Japanese Spider Crabs are the biggest arthropods in the world in terms of legspan. Measuring 3.8 metres (12 ft) from claw to claw, they daintily tip-toe over the opposition. At 41 pounds (19 kg) they are not the heaviest and, with an actual body just 40 cm (16 in) wide, it's truly those sprawling legs that make their mark.
As is so often the case, it's the males who have the overly unwieldy sticky-out bits. They have curiously puny claws at the end of stupidly long chelipeds, or what you might call 'arms'.
In males these chelipeds are longer than the legs. Females have them shorter than their legs, appearing less nightmarish but more sensible. Nightmares are seldom sensible.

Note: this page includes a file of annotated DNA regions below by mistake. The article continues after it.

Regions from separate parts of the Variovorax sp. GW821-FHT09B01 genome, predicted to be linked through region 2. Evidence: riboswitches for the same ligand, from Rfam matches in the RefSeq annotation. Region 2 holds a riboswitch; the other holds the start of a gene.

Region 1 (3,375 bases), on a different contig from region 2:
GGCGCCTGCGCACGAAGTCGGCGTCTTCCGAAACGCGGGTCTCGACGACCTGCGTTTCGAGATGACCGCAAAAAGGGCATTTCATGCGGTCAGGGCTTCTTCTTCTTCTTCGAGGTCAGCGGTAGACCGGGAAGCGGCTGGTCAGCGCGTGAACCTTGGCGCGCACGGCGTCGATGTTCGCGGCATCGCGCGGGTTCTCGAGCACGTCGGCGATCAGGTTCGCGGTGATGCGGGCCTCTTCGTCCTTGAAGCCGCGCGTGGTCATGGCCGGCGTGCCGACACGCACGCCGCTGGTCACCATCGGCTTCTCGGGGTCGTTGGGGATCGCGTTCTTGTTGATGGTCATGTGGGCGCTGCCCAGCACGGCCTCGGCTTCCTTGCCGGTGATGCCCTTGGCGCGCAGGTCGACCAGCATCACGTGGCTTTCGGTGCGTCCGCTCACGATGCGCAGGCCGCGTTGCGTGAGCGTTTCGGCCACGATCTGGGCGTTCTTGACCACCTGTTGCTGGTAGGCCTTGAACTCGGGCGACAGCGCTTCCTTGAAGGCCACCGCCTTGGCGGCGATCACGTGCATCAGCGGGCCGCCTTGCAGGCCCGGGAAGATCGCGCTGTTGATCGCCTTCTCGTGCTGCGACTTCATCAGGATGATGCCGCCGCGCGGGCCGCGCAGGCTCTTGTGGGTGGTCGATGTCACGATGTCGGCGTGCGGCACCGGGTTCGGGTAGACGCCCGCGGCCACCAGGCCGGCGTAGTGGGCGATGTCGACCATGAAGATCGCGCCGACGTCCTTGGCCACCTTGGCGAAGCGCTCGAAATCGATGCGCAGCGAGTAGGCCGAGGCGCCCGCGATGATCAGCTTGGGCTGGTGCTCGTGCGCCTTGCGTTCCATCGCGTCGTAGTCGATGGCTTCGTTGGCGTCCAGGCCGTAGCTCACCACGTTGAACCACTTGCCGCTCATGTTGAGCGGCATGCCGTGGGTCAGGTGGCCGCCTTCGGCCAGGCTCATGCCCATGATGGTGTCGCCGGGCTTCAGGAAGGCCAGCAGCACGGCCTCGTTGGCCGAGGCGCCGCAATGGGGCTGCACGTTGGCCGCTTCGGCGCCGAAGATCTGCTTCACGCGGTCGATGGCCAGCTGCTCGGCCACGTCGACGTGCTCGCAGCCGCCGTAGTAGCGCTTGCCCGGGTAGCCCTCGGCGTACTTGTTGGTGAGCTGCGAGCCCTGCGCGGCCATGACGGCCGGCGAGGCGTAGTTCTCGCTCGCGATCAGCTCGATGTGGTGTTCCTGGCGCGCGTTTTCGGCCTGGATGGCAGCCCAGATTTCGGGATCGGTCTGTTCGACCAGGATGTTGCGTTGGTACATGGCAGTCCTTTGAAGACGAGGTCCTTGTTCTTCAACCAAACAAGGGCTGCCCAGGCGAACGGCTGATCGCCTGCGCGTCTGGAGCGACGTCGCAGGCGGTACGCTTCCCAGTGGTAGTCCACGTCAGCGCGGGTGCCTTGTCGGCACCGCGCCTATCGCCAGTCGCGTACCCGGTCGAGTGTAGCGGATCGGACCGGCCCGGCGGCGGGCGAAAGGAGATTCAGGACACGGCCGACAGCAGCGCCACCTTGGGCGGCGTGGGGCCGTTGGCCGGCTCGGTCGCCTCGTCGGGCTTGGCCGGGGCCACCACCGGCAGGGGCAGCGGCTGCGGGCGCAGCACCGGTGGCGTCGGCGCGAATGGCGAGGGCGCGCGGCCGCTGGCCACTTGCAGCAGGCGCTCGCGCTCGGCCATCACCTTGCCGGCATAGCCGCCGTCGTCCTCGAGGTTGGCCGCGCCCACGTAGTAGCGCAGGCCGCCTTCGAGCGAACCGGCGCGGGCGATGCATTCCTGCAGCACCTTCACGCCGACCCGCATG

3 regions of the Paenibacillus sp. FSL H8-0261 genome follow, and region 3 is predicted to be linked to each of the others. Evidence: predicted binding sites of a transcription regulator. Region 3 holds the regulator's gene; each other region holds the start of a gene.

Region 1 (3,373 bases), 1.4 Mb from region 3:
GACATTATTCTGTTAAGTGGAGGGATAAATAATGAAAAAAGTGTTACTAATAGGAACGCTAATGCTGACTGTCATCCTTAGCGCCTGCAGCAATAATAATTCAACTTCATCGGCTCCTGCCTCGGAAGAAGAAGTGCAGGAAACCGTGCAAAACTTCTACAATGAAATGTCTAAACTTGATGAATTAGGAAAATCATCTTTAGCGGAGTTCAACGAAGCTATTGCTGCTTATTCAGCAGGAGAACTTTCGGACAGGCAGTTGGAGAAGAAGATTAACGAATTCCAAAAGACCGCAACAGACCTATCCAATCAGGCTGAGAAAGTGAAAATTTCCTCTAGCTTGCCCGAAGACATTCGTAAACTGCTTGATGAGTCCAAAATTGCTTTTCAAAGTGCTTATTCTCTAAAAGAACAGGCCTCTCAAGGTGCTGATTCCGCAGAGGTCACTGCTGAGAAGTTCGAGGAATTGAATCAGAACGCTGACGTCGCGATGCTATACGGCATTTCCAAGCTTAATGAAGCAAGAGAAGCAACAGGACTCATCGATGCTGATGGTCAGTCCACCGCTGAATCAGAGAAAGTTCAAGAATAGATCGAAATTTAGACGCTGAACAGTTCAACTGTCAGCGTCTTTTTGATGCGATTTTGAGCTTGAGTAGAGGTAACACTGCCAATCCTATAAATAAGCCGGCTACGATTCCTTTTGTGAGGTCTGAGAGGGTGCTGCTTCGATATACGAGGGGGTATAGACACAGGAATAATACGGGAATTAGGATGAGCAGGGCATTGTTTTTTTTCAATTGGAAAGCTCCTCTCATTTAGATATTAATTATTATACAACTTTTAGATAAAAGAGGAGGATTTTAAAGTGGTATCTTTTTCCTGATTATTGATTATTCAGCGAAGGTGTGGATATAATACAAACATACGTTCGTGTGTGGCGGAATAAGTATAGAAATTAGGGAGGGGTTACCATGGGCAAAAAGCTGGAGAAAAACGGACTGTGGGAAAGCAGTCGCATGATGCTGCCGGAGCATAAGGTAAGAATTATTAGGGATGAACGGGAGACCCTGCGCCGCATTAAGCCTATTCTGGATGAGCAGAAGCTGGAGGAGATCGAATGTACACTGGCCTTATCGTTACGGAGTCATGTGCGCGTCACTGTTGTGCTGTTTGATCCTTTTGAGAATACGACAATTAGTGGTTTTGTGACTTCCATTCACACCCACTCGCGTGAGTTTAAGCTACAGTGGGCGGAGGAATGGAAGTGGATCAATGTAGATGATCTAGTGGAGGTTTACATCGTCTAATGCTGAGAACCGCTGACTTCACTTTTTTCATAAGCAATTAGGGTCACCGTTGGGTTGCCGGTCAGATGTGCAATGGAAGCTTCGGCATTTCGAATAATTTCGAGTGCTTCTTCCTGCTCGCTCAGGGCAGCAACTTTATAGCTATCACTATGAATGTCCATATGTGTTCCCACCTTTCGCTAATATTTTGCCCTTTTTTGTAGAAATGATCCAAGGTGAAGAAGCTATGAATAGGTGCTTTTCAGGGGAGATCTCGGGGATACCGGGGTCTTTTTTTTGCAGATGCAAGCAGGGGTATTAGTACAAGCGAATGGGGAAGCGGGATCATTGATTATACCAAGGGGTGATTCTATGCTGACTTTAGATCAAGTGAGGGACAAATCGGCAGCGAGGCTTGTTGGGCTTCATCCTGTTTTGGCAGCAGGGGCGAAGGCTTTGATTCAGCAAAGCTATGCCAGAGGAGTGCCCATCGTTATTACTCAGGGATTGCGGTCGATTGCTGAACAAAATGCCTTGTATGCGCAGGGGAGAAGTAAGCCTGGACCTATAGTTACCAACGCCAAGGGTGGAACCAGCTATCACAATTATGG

|Image: Smithsonian Institution, National Museum of Natural History, Invertebrate Zoology|
A claw. Doesn't it look like a bird that has a lot of chewing to do?
The claws at the end are really small in comparison, but they look like some kind of bird's beak full of molars. If you remember our very own Arrow Crab, these giants are close relatives. It's just that the Japanese Spider Crab looks to me more like a futuristic bomb disposal robot. They can live for up to 100 years so they might even see that happen.
What their distribution lacks in surface area is perhaps made up for by depth; they can be found at depths between 50 metres (160 feet) all the way down to 600 m (2,000 ft).
Their diet of shellfish and carrion scavenged from the ocean floor stands them in good stead, puts a foot in the door and gives them a leg-up to survival in the gloom of the Twilight Zone.
|Image: Biopix, N. Sloth|
Pure ballet! Chest out, stomach in, ready for action.
|Image: Wendell Reed via Flickr|